- Replace worn sweeps, blades, and harrows
- Level tillage tools
- Set working depths
- Monitor speed
- Avoid Compaction
Developing a good seedbed is important to get the crops off to a good start; yet often overlooked or difficult to obtain. Seedbeds need to have uniform residue distribution, loose aerated soil structure, and a level soil profile on both the surface and at the working depth of shanks or blades. As we move into spring consider the following:
REPLACE: Now is a good time to check spring tillage tools for damage and wear. Replace worn shovels, blades, and harrow components. It is difficult to do a good job with worn ground-engaging components.
LEVEL: Make sure tillage implements are level fore to aft and side to side. An un-level field cultivator will cause some shanks to go in deeper than others, which will create undulations in the subsurface soil profile and affect seed placement. Corn plants that emerge late become runt plants, with reduced yield potential. Un-level discs can quickly cause drainage issues by creating hills and valleys in the field. Check the tool’s side-to-side and fore-to-aft level. Each Sunflower tillage tool operator’s manual contains a step by step procedure to accurately adjust the tool for optimum performance.
DEPTH: Be sure to carry some weight on wheels. It is sometimes tempting to retract tires completely to allow tools to work as deep as they will go; don’t do it. This will nullify every leveling and depth adjustment made to the tool and lead to fields with little seedbed uniformity as the tool will have variable depth based on soil conditions.
SPEED: Follow operator manual recommendations. Too much speed may cause field cultivator shanks to relieve, leading to an un-level soil profile and potential weed escapes. Too much speed when operating a disc will cause soil to be thrown off the front disc gang past the point of no return. This will cause an un-level field, possibly leading to surface drainage problems.
AVOID COMPACTION: In addition to these machinery recommendations, it is important to avoid working wet soils in the spring to “dry out” fields. Research proves that the first pass creates 80% of field compaction. This cannot be eliminated until soils are dry again—likely in the fall. Compaction layers impede root development. It is also detrimental to work fields too wet just prior to the planter. This leads to poor seed-to-soil contact. If you can form a mud ball that won’t easily fall apart, the soil is too wet.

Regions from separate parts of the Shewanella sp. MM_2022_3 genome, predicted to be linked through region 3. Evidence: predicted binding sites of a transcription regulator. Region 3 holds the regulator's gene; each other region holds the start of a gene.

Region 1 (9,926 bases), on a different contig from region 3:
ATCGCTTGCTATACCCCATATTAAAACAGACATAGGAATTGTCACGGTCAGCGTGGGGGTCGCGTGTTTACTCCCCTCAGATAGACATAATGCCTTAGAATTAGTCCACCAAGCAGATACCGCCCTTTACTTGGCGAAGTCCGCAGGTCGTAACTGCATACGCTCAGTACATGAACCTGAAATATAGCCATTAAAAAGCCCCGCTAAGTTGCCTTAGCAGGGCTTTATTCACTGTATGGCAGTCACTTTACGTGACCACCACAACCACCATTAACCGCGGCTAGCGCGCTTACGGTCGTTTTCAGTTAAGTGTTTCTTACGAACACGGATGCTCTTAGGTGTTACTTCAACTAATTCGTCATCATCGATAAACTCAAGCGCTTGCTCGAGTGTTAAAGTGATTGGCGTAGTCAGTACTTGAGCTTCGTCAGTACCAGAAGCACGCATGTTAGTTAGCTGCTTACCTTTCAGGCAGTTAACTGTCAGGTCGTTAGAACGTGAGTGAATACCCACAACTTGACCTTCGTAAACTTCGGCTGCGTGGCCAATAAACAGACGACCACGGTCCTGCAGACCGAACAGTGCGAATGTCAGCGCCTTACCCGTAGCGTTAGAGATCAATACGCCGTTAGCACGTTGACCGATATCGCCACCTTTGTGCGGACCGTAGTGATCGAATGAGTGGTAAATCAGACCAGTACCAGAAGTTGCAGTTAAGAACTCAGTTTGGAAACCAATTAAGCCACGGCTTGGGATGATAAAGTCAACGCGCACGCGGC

*e-GronomyTM is a new concept from AGCO that relates how AGCO equipment (e) performs to improve the agronomic (Gronomy) health of the crop.
By: Darren Goebel, Director – Global Commercial Crop Care
- Improve Farm Profitability
- Reduce Nutrient Losses
- Improve Nutrient Use Efficiency
- Increase Yield
- Reduce Nutrient Stratification
Growers are always looking for ways to improve farm profits, even more so in a down commodity market. One opportunity to achieve better margins is incorporation of fertilizer banding into nutrient management programs. Banding nutrients, as shown above, allows producers to variably apply nitrogen, phosphorus, and potassium, blending the right source at the right rate in the right place, at the right time. These are the four R’s of nutrient management that improve farm profitability and promote environmental stewardship.
Why Banding? Banding concentrates fertilizer in the root zone. This is beneficial in several ways. Read the rest of this entry »
Today’s farmers have to overcome numerous hurdles in preparing optimum seedbeds: hard-packed soil, heavy residue left over from genetically modified crops, erosion concerns, and continued demands for speed and efficiency. To meet the challenge, Sunflower offers more than 100 models and configurations of seeding and tillage tools, each designed to help enhance seed-to-soil contact for rapid and uniform emergence. That means more efficiency, better yields, higher profits.